2, Northwestern University, Chicago, Illinois, United States
3, Northwestern University, Evanston, Illinois, United States
The extracellular matrix (ECM) provides tissues and organs suitable mechanical properties and chemical signals to trigger cell adhesion and differentiation. In tissue engineering, biomaterials provide the cells with an appropriate environment. Fibrillar proteins from the ECM (collagen, fibronectin) and synthetic peptide-based biopolymers (e.g. Peptide Amphiphile (PA)) are widely used as structuring scaffold. PAs that self-assemble into microfibers are biocompatible, biodegradable and can incorporate signaling motifs from the ECM within their peptide sequence. This way the bioactive signals are displayed to cells to control their behavior.
Biological events are dictated by spatiotemporal heterogeneities of biomacromolecules, which means that the variation of the local concentration of biomolecules is a key signal to trigger a given cell behavior. It is then necessary to engineer biomaterials with well-defined clusters. This can be achieved by a composite approach where bio-inspired polymers are combined with nanoparticles. To this aim, silica particles (SiNP) are very interesting candidates due to their low cost, biocompatibility, easy synthesis and surface functionalization. Through the incorporation of bioconjugated SiNP into PA scaffolds, we aim at providing a unique way of tuning the scaffold bioactivity with improved modularity, by adjusting (i) the grafting of a bioactive peptide , (ii) the concentration of SiNP within the matrix, and (iii) by combining SiNP grafted with different peptide epitopes.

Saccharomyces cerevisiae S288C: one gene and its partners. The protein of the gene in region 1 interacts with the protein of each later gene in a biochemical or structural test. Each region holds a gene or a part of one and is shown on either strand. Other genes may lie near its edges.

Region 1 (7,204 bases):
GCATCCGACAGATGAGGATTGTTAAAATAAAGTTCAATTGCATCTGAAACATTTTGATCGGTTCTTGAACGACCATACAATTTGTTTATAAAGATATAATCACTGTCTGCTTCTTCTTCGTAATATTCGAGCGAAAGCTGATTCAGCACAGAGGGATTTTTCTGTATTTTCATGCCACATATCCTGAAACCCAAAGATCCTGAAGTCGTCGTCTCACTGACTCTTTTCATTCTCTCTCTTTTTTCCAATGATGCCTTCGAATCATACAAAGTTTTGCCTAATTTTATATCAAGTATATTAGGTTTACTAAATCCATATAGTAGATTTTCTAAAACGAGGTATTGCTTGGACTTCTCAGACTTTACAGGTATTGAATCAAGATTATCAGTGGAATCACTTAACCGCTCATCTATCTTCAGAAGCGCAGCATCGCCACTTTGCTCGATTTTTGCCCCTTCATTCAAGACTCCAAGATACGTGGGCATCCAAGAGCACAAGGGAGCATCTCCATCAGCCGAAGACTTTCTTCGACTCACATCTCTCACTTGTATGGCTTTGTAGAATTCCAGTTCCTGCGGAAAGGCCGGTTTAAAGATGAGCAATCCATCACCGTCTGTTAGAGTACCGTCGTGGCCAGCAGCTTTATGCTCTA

In this work we show how the 3D spatial positioning of the fibronectin derived epitope RGDS affects cell response. Fibroblasts cultured on RGDS-grafted SiNP@PA matrix where found to be more efficiently spread compared to RGDS-presenting PA nanofiber. Indeed, the required amount of RGDS signal was four times lower for RGDS-SiNPs@PA than for the RGDS-PA for a similar cell spreading. This is attributed to the clustering of the bioactive epitope at the SiNP surface. In addition, the hybrid SiNPs@PA material offers the possibility to incorporate several biological signals to act synergistically. This is particularly interesting when working with the ECM motifs RGDS and PHSRN that operate in a spacing-dependent manner to promote cell adhesion and spreading. We show that when the two peptides are on the PA matrix or grafted on two different populations of SiNPs, fibroblasts show no spreading. This can be improved when one is on SiNP and the second one on PA ensuring the close interaction between RGSD and PHSRN. The synergic effect is further improved when both peptides are grafted on the same particle.
This 3D biocompatible material displays all necessary signals in a controlled way without altering the self-assembly and mechanical properties of the biopolymer, being a unique model to mimic the natural ECM in a tissue engineering point of view.
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